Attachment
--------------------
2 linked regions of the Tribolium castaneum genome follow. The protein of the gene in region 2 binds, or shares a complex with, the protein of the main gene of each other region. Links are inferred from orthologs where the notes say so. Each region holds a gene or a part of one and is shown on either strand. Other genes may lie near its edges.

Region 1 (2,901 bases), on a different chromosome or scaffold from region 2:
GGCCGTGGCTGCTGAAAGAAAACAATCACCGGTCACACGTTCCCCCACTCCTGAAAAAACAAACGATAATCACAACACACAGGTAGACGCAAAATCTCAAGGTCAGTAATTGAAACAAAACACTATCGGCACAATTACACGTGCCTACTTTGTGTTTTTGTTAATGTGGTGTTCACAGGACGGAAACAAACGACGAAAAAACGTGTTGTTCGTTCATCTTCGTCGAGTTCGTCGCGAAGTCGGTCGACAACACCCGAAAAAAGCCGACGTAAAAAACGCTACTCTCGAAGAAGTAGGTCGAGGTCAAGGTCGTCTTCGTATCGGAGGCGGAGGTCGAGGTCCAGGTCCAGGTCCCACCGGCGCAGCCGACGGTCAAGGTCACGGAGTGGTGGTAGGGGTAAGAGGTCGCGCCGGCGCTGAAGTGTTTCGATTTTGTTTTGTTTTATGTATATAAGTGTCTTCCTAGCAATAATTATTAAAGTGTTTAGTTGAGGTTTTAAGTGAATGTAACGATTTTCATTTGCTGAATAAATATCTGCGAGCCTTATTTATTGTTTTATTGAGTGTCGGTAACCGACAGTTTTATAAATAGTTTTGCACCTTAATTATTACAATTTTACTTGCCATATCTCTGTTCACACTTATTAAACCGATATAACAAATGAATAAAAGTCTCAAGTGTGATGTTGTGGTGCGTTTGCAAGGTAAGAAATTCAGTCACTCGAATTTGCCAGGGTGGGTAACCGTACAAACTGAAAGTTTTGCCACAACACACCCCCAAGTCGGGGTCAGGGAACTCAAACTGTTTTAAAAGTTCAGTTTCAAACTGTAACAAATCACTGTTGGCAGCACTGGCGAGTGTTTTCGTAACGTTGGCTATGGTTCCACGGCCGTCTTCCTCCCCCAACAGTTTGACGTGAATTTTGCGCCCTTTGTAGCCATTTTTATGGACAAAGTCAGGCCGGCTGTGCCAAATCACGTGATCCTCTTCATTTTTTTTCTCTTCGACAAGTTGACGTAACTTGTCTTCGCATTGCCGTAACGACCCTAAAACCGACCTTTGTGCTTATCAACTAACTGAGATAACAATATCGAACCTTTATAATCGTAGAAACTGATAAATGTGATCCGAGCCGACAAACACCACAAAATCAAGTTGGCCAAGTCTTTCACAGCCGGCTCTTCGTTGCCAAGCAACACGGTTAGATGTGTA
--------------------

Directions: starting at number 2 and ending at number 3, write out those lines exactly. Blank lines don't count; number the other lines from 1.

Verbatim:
Region 1 (2,901 bases), on a different chromosome or scaffold from region 2:
GGCCGTGGCTGCTGAAAGAAAACAATCACCGGTCACACGTTCCCCCACTCCTGAAAAAACAAACGATAATCACAACACACAGGTAGACGCAAAATCTCAAGGTCAGTAATTGAAACAAAACACTATCGGCACAATTACACGTGCCTACTTTGTGTTTTTGTTAATGTGGTGTTCACAGGACGGAAACAAACGACGAAAAAACGTGTTGTTCGTTCATCTTCGTCGAGTTCGTCGCGAAGTCGGTCGACAACACCCGAAAAAAGCCGACGTAAAAAACGCTACTCTCGAAGAAGTAGGTCGAGGTCAAGGTCGTCTTCGTATCGGAGGCGGAGGTCGAGGTCCAGGTCCAGGTCCCACCGGCGCAGCCGACGGTCAAGGTCACGGAGTGGTGGTAGGGGTAAGAGGTCGCGCCGGCGCTGAAGTGTTTCGATTTTGTTTTGTTTTATGTATATAAGTGTCTTCCTAGCAATAATTATTAAAGTGTTTAGTTGAGGTTTTAAGTGAATGTAACGATTTTCATTTGCTGAATAAATATCTGCGAGCCTTATTTATTGTTTTATTGAGTGTCGGTAACCGACAGTTTTATAAATAGTTTTGCACCTTAATTATTACAATTTTACTTGCCATATCTCTGTTCACACTTATTAAACCGATATAACAAATGAATAAAAGTCTCAAGTGTGATGTTGTGGTGCGTTTGCAAGGTAAGAAATTCAGTCACTCGAATTTGCCAGGGTGGGTAACCGTACAAACTGAAAGTTTTGCCACAACACACCCCCAAGTCGGGGTCAGGGAACTCAAACTGTTTTAAAAGTTCAGTTTCAAACTGTAACAAATCACTGTTGGCAGCACTGGCGAGTGTTTTCGTAACGTTGGCTATGGTTCCACGGCCGTCTTCCTCCCCCAACAGTTTGACGTGAATTTTGCGCCCTTTGTAGCCATTTTTATGGACAAAGTCAGGCCGGCTGTGCCAAATCACGTGATCCTCTTCATTTTTTTTCTCTTCGACAAGTTGACGTAACTTGTCTTCGCATTGCCGTAACGACCCTAAAACCGACCTTTGTGCTTATCAACTAACTGAGATAACAATATCGAACCTTTATAATCGTAGAAACTGATAAATGTGATCCGAGCCGACAAACACCACAAAATCAAGTTGGCCAAGTCTTTCACAGCCGGCTCTTCGTTGCCAAGCAACACGGTTAGATGTGTA